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Graphic card massive overheat!!

Last response: in Graphics & Displays
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August 9, 2012 1:47:22 AM

So my dads graphic card is the Nvidia 9600 GSO, kinda dated i know but..Anyways, typically he hasn't had any problems with over heating in the year or so hes had it, it would idle around 50'C and while in game pretty much never go over 80'C. Although lately there has been huge problems with overheating and going over 100'C causing massive slow down in games. At first i thought it was because of the card having a faulty fan so i checked it out, it was dusty but seemed to run ok so i cleaned it. Then as we plugged everything back in, the monitor would not start, but remained black and made a clicking noise which i found out meant it was about to die and it made that noise to prevent it from fully dying on start up. I started to think the overheating of the graphic card may or may not have led it into making the monitor fry and die. So yesterday we replaced it with a new 23" monitor and all seemed fine.

Today is when things start to get bad and where my question comes in. When my dad was playing bad company 2, not even for long maybe for 20 or 30 minutes he got off, then switched and played FEAR 2 for about 3 minutes. After about 3 minutes of that game the massive slow down occurred again so i immediately quit the game and checked the temperature on MSI Afterburner and it was, get ready for this, a WHOPPING 146'C, yes i know that's insane i didn't think reaching that temperature was even possible, I thought any computer reaching over 90 or 100 would auto shut down to keep it from frying like my computer does. But then suddenly it shut down on its own, and wont start up. So now with the computer not even starting up, we know the monitor is fine but we aren't sure if the whole computer fried or if it was just the graphic card, CPU or motherboard that fried. My dad for some reason thinks what caused it was just from the FEAR 2 game for some reason while i believe it was the progressive heat brought on by both games being played on a computer/graphic card which may have had something wrong already. So does it sound like we might need a whole new computer? or just components?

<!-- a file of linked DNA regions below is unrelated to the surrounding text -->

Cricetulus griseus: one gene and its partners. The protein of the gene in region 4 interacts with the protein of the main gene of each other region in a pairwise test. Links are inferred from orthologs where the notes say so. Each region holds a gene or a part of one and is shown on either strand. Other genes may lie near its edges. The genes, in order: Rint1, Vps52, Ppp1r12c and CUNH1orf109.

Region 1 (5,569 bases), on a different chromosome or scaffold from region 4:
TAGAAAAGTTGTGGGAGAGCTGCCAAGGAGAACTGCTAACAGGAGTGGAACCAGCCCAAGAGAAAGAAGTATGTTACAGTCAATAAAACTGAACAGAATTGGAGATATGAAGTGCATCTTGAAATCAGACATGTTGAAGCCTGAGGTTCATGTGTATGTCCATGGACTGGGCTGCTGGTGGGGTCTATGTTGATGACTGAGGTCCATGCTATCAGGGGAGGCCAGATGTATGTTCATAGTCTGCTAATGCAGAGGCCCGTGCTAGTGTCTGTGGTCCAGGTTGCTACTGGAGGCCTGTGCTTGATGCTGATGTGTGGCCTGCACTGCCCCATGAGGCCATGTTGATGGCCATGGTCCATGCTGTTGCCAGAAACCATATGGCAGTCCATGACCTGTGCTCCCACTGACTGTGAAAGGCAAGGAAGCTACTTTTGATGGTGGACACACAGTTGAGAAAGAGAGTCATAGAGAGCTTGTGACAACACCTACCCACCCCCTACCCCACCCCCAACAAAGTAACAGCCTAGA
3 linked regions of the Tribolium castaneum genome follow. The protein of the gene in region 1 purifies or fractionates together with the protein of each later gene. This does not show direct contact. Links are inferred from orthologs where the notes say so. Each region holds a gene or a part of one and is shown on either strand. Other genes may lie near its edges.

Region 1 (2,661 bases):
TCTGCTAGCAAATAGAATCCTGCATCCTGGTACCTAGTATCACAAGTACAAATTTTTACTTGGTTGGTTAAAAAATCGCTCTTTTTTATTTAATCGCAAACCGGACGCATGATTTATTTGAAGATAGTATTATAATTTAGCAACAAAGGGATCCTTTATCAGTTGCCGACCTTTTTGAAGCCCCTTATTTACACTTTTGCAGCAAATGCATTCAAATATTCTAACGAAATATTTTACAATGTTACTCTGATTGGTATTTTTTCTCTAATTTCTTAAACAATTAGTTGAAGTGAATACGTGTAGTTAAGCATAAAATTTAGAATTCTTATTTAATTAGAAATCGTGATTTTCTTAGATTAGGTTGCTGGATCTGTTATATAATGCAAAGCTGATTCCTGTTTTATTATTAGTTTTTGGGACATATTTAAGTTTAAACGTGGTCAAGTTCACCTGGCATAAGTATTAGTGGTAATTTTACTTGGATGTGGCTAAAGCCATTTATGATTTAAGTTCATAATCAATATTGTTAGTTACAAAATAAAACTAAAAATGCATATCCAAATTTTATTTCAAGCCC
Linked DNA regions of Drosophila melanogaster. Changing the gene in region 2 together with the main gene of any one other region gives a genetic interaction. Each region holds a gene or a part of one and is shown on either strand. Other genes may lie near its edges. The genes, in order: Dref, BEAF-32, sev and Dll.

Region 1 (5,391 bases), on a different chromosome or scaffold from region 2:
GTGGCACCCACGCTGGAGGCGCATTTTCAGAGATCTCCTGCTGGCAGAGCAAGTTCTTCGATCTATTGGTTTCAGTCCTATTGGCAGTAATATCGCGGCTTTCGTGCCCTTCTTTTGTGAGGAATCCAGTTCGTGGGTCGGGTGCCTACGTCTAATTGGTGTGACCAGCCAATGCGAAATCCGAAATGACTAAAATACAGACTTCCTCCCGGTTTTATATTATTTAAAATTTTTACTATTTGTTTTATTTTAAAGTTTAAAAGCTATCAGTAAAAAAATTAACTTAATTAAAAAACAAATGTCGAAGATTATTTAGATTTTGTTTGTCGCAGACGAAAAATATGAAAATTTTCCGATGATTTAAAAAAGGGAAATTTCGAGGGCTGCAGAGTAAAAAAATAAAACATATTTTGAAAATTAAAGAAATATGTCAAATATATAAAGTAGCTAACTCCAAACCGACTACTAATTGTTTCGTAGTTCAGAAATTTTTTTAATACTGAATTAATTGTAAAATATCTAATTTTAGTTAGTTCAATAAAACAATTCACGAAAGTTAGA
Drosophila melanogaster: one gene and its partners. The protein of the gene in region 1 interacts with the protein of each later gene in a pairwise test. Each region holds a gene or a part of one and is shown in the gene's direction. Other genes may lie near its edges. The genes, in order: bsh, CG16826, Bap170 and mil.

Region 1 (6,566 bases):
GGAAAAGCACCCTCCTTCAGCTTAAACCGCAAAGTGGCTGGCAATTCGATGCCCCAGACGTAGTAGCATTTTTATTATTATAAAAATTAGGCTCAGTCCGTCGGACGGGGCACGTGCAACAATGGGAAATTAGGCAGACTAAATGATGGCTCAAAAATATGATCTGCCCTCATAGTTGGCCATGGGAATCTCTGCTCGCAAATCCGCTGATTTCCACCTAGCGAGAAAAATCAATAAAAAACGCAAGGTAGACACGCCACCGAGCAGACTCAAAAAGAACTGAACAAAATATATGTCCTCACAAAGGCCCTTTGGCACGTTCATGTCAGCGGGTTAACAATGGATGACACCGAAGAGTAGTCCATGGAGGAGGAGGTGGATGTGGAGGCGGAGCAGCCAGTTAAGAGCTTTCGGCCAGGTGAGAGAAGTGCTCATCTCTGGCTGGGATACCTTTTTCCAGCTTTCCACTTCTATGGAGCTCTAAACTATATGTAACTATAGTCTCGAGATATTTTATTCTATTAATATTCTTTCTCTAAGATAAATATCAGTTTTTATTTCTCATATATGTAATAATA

a c 187 U Graphics card
August 9, 2012 2:09:08 AM

if the video card fried it can fry in a way that the mb wont be able to post or give cmos beep codes.to see if the mb is ok pull the video card and try and start the pc. you should get a string of beepes in a pattern if the mb is posting. also some mb have onboard video. see if your dad pc had onboard video. if the cpu overheated too you may have to use the clear the cmos jumper to reset the mb and cpu. one thing that should have happened is at a set point in the bios or the cpu before they hit killer temps a heat waring should have flashing on screen or the pc should have shut down on it own to save itself. depends on what failed..your dad may be the right time to make a new build for him that beefer then the older pre built if he into gaming.
it not the games that kill older pc is that with pre builts to hit there cheap set point they use low end parts. low end parts are ok for day to day use but when you stress them out...they fail. gaming pc or home built your using better parts and better cooling so that under load the pc temps dont get hot..the temps will go up but they wont get into parts killing temps.
if your dad and your slef go into the new pc route buy a good power supply and over size it a little and use good cpu cooling and a good gaming case with cooling. having a case with good airflow (push pull) and good cpu fan will keep both the cpu and gpu cool.
August 9, 2012 9:52:33 AM

crazzzzyyyyyyyyy
a c 165 U Graphics card
August 9, 2012 11:01:08 AM

@ Sinruka: Full specs, please.
Smorizio makes sense, even if the system lacks onboard graphics, with the 9600 fully removed and disconnected the system should, at least, give you some beeps. Make a note of them and Google the results-you'll need to know the exact motherboard make and model because the codes are not wholly standardised.
It's also possible the damaged graphics card has caused the PSU to trip out, it should reset itself when you disconnect the power lead to remove the graphics card, but leave it disconnected for 10 minuets or so.
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